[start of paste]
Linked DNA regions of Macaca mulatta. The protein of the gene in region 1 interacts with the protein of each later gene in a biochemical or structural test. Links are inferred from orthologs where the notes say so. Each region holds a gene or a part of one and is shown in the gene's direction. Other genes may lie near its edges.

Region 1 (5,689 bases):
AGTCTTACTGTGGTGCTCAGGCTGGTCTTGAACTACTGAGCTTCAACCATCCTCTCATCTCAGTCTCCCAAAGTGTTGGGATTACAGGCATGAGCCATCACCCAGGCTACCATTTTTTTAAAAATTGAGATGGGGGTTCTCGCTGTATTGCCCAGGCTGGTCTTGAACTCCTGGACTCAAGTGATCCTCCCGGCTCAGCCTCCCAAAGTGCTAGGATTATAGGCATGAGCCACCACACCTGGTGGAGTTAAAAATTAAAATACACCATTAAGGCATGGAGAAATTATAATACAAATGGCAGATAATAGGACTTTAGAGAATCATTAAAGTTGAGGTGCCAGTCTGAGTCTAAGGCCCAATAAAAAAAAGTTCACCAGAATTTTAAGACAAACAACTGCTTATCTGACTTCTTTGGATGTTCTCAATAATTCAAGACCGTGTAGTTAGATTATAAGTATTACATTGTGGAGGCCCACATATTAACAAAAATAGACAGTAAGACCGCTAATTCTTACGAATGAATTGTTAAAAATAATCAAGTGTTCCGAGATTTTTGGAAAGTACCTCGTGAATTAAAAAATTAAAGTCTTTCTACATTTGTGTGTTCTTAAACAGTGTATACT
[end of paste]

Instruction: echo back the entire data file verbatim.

Linked DNA regions of Macaca mulatta. The protein of the gene in region 1 interacts with the protein of each later gene in a biochemical or structural test. Links are inferred from orthologs where the notes say so. Each region holds a gene or a part of one and is shown in the gene's direction. Other genes may lie near its edges.

Region 1 (5,689 bases):
AGTCTTACTGTGGTGCTCAGGCTGGTCTTGAACTACTGAGCTTCAACCATCCTCTCATCTCAGTCTCCCAAAGTGTTGGGATTACAGGCATGAGCCATCACCCAGGCTACCATTTTTTTAAAAATTGAGATGGGGGTTCTCGCTGTATTGCCCAGGCTGGTCTTGAACTCCTGGACTCAAGTGATCCTCCCGGCTCAGCCTCCCAAAGTGCTAGGATTATAGGCATGAGCCACCACACCTGGTGGAGTTAAAAATTAAAATACACCATTAAGGCATGGAGAAATTATAATACAAATGGCAGATAATAGGACTTTAGAGAATCATTAAAGTTGAGGTGCCAGTCTGAGTCTAAGGCCCAATAAAAAAAAGTTCACCAGAATTTTAAGACAAACAACTGCTTATCTGACTTCTTTGGATGTTCTCAATAATTCAAGACCGTGTAGTTAGATTATAAGTATTACATTGTGGAGGCCCACATATTAACAAAAATAGACAGTAAGACCGCTAATTCTTACGAATGAATTGTTAAAAATAATCAAGTGTTCCGAGATTTTTGGAAAGTACCTCGTGAATTAAAAAATTAAAGTCTTTCTACATTTGTGTGTTCTTAAACAGTGTATACT